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Computer Science

Google DeepMind’s new AI tool helped create more than 700 new materials

GNoME can be described as AlphaFold for materials discovery, according to Ju Li, a materials science and engineering professor at the Massachusetts Institute of Technology. AlphaFold, a DeepMind AI system announced in 2020, predicts the structures of proteins with high accuracy and has since advanced biological research and drug discovery. Thanks to GNoME, the number of known stable materials has grown almost tenfold, to 421,000.

“While materials play a very critical role in almost any technology, we as humanity know only a few tens of thousands of stable materials,” said Dogus Cubuk, materials discovery lead at Google DeepMind, at a press briefing. 

To discover new materials, scientists combine elements across the periodic table. But because there are so many combinations, it’s inefficient to do this process blindly. Instead, researchers build upon existing structures, making small tweaks in the hope of discovering new combinations that hold potential. However, this painstaking process is still very time consuming. Also, because it builds on existing structures, it limits the potential for unexpected discoveries.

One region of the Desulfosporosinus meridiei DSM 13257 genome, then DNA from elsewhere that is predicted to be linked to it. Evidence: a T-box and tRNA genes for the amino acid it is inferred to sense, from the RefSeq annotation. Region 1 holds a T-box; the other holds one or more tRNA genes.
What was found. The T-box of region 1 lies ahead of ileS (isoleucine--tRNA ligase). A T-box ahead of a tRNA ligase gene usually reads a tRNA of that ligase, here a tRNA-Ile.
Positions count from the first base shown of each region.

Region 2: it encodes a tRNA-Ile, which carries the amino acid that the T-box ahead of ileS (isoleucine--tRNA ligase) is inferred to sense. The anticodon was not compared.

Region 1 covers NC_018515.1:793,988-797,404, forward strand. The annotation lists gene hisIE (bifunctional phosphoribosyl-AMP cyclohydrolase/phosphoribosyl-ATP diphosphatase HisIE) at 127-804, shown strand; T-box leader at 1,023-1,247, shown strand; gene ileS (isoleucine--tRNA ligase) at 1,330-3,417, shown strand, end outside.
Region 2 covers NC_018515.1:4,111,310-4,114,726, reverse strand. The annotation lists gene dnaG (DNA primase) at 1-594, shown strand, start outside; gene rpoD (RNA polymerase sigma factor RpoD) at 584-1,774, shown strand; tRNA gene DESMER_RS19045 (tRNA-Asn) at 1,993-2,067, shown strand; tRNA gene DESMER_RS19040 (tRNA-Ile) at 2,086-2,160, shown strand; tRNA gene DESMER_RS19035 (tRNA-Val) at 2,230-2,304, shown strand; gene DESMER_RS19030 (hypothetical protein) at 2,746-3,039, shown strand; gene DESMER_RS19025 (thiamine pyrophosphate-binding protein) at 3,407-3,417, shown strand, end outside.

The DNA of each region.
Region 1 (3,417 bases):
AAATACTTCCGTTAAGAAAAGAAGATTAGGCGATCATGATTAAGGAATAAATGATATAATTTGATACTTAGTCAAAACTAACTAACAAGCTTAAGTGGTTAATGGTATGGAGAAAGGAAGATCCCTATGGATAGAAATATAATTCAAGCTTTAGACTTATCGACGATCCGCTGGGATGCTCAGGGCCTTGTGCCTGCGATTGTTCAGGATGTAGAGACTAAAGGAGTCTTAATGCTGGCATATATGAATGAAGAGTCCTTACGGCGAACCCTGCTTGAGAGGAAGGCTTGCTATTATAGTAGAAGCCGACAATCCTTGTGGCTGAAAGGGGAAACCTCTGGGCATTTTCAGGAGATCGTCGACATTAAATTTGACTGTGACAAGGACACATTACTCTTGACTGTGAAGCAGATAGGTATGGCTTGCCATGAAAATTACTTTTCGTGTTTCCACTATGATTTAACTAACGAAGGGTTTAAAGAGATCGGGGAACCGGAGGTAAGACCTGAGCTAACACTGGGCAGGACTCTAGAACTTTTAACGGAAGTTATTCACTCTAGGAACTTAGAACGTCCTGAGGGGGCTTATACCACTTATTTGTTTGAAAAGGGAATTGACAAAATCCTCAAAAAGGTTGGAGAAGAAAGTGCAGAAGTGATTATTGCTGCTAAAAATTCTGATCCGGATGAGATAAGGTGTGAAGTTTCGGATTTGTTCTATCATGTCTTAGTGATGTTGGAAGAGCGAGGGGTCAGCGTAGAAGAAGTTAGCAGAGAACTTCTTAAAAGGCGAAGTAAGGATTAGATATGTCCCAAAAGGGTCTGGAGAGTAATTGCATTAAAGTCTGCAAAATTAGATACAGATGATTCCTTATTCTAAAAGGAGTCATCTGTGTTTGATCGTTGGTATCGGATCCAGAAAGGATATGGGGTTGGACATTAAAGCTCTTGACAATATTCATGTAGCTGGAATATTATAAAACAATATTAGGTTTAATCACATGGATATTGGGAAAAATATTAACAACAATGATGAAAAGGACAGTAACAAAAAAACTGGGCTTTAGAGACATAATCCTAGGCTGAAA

To overcome these limitations, DeepMind combines two different deep-learning models. The first generates more than a billion structures by making modifications to elements in existing materials. The second, however, ignores existing structures and predicts the stability of new materials purely on the basis of chemical formulas. The combination of these two models allows for a much broader range of possibilities. 

Once the candidate structures are generated, they are filtered through DeepMind’s GNoME models. The models predict the decomposition energy of a given structure, which is an important indicator of how stable the material can be. “Stable” materials do not easily decompose, which is important for engineering purposes. GNoME selects the most promising candidates, which go through further evaluation based on known theoretical frameworks.

This process is then repeated multiple times, with each discovery incorporated into the next round of training.

In its first round, GNoME predicted different materials’ stability with a precision of around 5%, but it increased quickly throughout the iterative learning process. The final results showed GNoME managed to predict the stability of structures over 80% of the time for the first model and 33% for the second. 

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